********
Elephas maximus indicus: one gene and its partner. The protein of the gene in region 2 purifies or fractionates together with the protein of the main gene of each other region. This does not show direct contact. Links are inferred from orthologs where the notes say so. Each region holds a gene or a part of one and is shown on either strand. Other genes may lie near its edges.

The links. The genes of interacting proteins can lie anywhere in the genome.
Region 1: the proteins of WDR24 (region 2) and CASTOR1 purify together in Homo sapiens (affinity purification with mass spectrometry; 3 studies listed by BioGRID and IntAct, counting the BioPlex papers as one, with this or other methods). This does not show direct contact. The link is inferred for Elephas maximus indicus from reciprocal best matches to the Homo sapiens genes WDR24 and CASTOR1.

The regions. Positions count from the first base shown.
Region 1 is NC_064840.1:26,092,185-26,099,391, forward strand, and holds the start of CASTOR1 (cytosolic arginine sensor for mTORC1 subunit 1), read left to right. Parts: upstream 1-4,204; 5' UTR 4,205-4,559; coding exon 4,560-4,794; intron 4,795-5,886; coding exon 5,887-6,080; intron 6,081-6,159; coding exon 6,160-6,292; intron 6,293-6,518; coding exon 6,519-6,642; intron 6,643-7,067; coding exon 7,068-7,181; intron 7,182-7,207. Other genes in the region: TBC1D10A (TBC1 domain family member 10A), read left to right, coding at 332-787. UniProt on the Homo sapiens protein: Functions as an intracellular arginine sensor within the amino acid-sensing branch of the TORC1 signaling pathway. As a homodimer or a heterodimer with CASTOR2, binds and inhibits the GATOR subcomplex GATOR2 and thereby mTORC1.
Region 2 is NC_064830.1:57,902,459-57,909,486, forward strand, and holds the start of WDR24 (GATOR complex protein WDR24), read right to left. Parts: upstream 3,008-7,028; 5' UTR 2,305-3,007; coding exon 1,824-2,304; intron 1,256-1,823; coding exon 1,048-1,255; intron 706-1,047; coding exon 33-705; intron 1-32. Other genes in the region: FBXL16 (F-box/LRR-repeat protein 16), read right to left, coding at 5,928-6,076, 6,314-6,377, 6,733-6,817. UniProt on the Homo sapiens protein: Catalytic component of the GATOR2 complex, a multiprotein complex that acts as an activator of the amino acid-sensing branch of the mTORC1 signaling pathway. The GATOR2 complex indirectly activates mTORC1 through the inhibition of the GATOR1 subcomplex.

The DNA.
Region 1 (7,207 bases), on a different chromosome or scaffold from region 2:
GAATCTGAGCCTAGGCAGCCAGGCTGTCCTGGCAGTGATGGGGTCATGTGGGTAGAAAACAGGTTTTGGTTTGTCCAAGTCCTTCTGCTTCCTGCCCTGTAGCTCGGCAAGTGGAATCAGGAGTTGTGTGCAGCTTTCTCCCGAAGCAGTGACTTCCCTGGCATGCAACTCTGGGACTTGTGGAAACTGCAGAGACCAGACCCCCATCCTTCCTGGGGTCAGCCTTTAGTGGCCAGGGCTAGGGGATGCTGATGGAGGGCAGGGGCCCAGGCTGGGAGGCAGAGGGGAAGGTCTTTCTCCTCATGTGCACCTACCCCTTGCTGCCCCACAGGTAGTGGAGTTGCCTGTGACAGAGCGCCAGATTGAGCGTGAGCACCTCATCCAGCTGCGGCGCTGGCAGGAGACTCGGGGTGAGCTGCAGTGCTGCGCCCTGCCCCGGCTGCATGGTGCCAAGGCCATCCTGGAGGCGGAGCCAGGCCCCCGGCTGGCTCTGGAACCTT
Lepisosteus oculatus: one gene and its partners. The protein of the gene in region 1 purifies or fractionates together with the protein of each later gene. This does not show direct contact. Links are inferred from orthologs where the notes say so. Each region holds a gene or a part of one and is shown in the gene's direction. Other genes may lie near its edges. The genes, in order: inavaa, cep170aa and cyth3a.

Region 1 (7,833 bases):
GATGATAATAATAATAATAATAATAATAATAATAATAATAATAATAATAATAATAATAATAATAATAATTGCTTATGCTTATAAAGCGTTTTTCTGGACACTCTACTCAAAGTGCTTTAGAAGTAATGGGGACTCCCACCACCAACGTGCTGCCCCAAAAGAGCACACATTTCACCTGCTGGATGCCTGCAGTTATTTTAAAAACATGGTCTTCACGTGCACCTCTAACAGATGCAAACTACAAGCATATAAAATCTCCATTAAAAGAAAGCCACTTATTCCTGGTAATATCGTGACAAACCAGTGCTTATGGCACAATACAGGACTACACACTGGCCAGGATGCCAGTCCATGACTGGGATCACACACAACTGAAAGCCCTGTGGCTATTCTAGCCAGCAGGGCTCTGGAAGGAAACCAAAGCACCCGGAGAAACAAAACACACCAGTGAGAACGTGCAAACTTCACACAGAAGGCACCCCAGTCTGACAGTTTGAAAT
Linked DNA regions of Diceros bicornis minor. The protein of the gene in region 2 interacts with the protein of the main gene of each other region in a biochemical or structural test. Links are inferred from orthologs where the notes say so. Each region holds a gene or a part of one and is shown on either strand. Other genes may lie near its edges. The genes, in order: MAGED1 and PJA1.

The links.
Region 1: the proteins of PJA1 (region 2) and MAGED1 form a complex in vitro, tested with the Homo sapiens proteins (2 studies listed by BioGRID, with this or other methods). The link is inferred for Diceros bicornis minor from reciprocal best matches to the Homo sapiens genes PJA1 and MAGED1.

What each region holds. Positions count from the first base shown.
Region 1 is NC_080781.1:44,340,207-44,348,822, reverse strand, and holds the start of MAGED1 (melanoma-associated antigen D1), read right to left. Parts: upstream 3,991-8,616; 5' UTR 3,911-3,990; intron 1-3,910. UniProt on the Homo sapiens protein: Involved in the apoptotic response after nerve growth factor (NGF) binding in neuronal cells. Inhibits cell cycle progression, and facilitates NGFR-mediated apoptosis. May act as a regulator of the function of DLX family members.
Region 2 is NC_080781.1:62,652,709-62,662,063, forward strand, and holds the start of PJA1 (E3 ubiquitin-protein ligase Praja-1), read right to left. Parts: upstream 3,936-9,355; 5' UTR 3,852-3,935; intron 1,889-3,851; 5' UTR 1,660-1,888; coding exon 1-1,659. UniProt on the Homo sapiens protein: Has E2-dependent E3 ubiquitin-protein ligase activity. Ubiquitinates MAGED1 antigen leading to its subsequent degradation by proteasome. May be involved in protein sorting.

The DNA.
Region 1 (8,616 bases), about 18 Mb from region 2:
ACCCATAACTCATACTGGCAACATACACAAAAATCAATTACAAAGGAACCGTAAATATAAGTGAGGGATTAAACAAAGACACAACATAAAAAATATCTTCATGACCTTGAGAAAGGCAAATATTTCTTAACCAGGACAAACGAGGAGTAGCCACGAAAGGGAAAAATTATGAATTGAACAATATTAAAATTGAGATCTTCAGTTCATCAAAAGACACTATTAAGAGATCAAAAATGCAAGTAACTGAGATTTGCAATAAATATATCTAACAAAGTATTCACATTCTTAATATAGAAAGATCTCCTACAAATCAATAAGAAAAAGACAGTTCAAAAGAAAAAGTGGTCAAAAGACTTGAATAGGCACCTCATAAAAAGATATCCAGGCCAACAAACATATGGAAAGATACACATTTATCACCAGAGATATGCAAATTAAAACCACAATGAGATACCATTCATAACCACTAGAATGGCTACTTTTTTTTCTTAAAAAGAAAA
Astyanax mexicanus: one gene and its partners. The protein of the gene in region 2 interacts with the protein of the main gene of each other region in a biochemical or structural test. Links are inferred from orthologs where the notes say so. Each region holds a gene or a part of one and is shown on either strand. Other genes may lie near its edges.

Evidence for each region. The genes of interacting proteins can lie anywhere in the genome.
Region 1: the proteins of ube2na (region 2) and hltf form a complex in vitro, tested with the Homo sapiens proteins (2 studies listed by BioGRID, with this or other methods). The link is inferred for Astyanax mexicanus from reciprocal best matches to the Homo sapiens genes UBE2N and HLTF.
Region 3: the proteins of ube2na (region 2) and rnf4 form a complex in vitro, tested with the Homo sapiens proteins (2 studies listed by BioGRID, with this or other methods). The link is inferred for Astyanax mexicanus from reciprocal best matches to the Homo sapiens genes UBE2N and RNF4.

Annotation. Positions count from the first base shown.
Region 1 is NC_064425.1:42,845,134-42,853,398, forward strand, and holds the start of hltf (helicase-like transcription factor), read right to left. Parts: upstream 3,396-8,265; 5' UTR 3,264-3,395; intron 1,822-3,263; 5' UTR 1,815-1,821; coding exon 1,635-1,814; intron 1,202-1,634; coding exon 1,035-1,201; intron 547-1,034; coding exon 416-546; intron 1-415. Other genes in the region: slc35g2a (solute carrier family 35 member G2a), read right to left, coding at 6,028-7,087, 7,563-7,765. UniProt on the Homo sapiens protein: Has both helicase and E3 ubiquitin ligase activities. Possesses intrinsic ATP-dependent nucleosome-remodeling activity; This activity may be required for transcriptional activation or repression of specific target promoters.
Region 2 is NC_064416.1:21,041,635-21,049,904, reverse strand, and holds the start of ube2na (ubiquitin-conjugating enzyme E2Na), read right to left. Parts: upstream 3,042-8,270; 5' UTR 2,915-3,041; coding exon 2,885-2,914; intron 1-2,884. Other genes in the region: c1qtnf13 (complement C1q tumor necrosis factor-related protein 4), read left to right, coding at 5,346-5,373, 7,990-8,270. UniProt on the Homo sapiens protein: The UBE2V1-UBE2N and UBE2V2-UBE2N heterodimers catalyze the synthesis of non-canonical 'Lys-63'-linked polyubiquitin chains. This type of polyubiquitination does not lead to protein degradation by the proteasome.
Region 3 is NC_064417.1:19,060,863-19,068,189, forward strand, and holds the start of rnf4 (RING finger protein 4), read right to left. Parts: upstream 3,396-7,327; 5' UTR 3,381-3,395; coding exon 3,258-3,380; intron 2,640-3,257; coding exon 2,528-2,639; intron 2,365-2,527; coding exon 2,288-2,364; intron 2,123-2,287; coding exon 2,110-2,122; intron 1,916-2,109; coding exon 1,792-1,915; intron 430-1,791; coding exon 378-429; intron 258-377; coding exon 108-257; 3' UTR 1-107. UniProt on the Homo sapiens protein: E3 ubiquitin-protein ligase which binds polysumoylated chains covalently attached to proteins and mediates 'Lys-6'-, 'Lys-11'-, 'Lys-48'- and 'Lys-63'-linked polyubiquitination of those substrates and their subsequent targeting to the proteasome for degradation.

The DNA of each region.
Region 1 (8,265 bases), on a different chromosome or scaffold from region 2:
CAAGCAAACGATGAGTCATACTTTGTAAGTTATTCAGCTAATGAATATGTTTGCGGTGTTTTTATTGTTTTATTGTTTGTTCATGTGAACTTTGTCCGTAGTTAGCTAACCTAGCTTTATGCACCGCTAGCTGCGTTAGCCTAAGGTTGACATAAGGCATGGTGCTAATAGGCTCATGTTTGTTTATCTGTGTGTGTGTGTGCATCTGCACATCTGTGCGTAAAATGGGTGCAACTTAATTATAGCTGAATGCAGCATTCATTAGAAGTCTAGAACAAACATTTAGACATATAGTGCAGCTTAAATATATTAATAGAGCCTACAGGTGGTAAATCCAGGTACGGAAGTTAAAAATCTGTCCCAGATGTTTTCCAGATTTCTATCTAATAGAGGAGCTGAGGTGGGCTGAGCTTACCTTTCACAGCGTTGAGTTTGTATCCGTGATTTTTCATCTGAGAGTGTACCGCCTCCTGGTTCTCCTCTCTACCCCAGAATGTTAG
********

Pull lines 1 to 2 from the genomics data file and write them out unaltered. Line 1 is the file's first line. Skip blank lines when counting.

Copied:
Elephas maximus indicus: one gene and its partner. The protein of the gene in region 2 purifies or fractionates together with the protein of the main gene of each other region. This does not show direct contact. Links are inferred from orthologs where the notes say so. Each region holds a gene or a part of one and is shown on either strand. Other genes may lie near its edges.

The links. The genes of interacting proteins can lie anywhere in the genome.